Professional Practice: Part 2.

2:1 PORTFOLIO REFINEMENT

This section of the module is aimed at looking at our websites and finding ways to improve them. Investigating what makes a website good and what doesn't.

The first part of the exercise we did together and posted examples of what we thought are good and bad examples of websites.

What makes a good website/portfolio?:

  • A good website is clear and easy to navigate- not tons of tabs to have to sift through to find the info or images you need. Keep it simple.

  • It show cases your talent above all else.

  • It should be used as a chance to elevate your work

  • Only put in work your proud of - your best work. Do not pad it out with work that is sub-par.

  • Present your website/portfolio as if you are a practicing professional- not a student. You want be seen as a professional.

  • Should reflect you.

  • Should create an impact.

  • Make sure your work is the main event by not adding unnecessary elements or making anything too fussy- don't over design your portfolio.

  • Having your 'home page' as your gallery to give an immediate impression of your work on the viewer.

  • Imagine you are an art director-looking through many portfolios/webpages each day- you only have a small amount of time to look at that artists work-think about what they would see if they only spent 3 minutes looking at your website or portfolio. Make it impactful.

  • Lots of people like to see a printed portfolio too- particularly people who work with printed publications.

  • Show reels and slide shows are also good.

  • Don't put stuff in that you didn't do!

  • Make it relevant to the recipient.

  • Show that you love and enjoy your subject. The best way to show this is through personal work.

  • Try not to be too broad in the work you present- you want to stick in people's minds for a type of work/style.

  • Consider tailoring your portfolio to the job you are going for.

“Creating a portfolio that reflects your personality and interests is vital if you want to attract likeminded organisations.”

(Harriet Lee-Merrion Illustrator)​

Links to useful articles from Lecture in Progress:

https://lectureinprogress.com/journal/harriet-lee-marrion

https://lectureinprogress.com/journal/hot-tips-portfolios

https://andwalsh.com/articles/all/creating-a-portfolio--getting-hired--/

I'm not going to include a list of what makes a bad website/portfolio because it's basically the opposite of what I've written above.

 

What can I do to improve my website or online portfolio?:

  • I feel I could do with a bit more outside feedback to properly answer this question.

I have questioned whether to continue with the dark blue background. I personally really like it and feel it fits in with my folky aesthetic although maybe it would be more the 'done thing' to go white. Maybe it detracts from my work- I'm not really sure. But I have also been told that people like it and it makes my work 'pop'. 

  • I have tried to not add any more 'frills' than necessary and feel like my gallery 'home page' looks good and interesting. I need to keep adding to this. Also the work displayed there is not all in the same format so that could do with looking at.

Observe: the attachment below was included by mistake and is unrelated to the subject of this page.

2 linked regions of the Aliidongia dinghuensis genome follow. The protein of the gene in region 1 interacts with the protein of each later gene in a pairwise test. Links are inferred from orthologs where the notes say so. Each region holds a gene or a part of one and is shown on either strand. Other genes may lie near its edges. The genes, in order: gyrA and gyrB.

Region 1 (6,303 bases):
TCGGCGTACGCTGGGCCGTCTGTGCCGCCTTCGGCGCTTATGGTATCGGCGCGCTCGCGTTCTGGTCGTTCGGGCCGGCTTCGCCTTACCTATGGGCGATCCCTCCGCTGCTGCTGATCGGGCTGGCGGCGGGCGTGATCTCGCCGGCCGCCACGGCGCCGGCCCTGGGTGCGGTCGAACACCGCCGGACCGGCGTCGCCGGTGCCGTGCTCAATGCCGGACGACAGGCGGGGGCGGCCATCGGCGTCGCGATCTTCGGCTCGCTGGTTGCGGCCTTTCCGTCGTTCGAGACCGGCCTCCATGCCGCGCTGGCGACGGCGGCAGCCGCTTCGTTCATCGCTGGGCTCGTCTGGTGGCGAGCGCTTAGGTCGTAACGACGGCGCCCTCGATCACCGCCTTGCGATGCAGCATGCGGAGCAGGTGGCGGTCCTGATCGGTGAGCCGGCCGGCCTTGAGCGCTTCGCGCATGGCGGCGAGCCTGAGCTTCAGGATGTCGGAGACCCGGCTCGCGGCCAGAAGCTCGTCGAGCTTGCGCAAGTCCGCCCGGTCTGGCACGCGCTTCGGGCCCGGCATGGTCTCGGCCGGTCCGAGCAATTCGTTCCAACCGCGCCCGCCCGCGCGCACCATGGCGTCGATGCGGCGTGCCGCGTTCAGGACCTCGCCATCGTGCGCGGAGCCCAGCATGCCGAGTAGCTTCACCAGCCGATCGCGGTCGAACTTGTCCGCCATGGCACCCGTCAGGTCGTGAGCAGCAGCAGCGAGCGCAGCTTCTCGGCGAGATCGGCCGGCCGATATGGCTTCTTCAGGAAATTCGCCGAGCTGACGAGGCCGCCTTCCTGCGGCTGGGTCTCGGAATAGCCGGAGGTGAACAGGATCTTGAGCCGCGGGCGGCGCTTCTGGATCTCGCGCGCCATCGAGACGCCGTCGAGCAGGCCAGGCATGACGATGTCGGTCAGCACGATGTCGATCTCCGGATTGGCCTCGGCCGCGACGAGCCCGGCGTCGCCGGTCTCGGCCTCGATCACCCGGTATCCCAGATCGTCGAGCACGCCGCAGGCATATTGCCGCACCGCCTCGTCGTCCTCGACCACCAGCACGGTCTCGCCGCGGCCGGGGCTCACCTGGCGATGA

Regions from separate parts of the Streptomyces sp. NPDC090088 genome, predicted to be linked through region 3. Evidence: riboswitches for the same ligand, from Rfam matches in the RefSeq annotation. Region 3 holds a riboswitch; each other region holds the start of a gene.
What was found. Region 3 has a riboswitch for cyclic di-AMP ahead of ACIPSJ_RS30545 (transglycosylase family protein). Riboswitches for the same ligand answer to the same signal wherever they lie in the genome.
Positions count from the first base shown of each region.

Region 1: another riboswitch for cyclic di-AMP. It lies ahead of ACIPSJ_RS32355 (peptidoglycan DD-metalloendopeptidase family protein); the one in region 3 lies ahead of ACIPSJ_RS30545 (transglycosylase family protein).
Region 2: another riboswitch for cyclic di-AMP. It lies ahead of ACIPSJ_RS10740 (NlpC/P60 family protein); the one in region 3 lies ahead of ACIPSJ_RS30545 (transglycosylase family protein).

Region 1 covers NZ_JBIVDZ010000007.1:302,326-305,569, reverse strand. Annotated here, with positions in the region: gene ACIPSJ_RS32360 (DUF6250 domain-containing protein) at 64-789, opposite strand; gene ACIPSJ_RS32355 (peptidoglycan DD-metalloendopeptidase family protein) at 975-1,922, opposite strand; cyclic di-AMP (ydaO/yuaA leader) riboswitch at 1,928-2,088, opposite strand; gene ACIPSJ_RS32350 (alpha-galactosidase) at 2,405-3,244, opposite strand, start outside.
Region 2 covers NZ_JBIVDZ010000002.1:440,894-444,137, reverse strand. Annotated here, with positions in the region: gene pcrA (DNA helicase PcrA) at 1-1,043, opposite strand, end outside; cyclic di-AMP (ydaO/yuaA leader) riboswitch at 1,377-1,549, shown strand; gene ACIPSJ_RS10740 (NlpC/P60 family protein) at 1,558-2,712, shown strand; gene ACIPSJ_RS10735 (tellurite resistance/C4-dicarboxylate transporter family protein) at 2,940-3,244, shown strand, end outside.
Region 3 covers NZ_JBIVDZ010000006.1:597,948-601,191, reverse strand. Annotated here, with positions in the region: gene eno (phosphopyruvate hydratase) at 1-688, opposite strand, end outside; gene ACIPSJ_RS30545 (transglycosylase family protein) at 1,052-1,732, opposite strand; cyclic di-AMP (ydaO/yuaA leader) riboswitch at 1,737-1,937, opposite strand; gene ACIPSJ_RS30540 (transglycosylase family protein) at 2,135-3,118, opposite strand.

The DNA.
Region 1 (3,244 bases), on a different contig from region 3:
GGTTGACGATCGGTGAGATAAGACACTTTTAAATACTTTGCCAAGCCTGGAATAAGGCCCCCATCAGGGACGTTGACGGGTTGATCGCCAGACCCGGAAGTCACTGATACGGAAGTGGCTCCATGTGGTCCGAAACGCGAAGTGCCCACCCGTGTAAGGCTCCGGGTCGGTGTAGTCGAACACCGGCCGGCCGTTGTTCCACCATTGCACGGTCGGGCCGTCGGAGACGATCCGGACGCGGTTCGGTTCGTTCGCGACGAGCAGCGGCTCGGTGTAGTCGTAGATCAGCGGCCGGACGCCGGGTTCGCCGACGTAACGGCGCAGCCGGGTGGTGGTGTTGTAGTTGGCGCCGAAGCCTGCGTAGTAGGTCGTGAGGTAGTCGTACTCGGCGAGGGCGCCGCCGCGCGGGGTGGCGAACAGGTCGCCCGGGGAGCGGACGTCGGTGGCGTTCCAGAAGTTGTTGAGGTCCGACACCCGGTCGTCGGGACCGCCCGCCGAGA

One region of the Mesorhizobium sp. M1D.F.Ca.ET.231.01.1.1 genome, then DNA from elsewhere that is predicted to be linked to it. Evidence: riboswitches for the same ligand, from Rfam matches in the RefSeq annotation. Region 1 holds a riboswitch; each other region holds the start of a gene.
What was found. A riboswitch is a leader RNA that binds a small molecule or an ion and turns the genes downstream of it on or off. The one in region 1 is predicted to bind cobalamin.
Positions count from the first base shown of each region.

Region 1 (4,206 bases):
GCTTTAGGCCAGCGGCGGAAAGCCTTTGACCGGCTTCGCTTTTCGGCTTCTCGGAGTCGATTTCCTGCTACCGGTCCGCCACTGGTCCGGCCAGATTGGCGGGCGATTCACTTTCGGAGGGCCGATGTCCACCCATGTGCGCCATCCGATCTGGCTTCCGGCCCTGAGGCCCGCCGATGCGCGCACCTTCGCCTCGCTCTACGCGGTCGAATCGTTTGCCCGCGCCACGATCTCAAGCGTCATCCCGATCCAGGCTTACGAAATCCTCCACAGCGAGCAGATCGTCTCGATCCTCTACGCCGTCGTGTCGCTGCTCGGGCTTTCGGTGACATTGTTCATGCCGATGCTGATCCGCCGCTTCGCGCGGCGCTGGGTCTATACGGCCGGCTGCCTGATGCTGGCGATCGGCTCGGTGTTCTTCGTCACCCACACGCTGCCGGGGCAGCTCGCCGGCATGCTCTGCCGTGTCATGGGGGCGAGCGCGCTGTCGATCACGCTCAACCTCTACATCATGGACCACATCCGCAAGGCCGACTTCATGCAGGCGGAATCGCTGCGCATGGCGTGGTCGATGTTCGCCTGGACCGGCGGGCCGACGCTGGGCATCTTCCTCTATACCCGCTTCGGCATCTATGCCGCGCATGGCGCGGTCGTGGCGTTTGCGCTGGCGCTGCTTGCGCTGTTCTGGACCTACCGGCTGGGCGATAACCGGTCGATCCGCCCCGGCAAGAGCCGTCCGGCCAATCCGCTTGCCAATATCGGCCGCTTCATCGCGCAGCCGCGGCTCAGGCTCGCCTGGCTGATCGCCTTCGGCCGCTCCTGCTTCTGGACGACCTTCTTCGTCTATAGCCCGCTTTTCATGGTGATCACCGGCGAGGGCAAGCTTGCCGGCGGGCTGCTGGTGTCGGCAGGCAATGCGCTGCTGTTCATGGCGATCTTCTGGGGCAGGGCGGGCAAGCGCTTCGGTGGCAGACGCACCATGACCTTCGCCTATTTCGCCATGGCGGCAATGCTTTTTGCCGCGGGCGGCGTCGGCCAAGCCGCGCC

• I would also hide all my university work pages.

  • All my work in my gallery is my personal work so I think this conveys my personality and enjoyment of illustration and would hopefully attract clients or jobs who share my interest, where the job would suit what I want to create.

  • It would be good to upgrade my site so it doesn't have the wix name in the url and also so people could make purchases through the website. I plan to do this if it became financially viable. 

  • I think it could be a possibility to add a blog to my website as I feel like I could have some interesting content.

  • I personally loved creating a physical portfolio in my first year so I'd really like to be able to continue this with the rest of my work and add to it before or at the end of the course. 

 

2:2 Social Media:

Listen to Ed's talk 

I did listen to Ed's talk but didn't realise we had to take notes! I'll just work from memory and other research.

  • Instagram is great for illustrators because it is all visual. We don't have to do extra work to create content because what we create routinely is content.

  • loads of people working in the illustration industry use inst to find new work.

  • it is a free and easy way to create a public portfolio.

  • It is good to post regularly- at set times of the day- once a day is good but more than that would be too much.

  • write engaging posts- write something interesting that keeps your followers on that post for longer.

  • make use of hashtags.

  • reels and stories are good- they engage people and keep them on your post for longer which is good for the algorithm.

  • no-one understands how the algorithm works.

  • have fun and enjoy your instagram account.

  • don't get stressed by the numbers (likes and follows)- it isn't a reflection of how good your work is.

  • It is better to have less followers if the ones you have are engaged- better than having tons who don;t interact.

  • keep your personal life and your work separate (at this point ed accused me of posting cat pictures which was a lie)- people don't want to see your meals or cups of coffee and it looks unprofessional.

  • you can use your account as an online sketchbook, process videos or final work.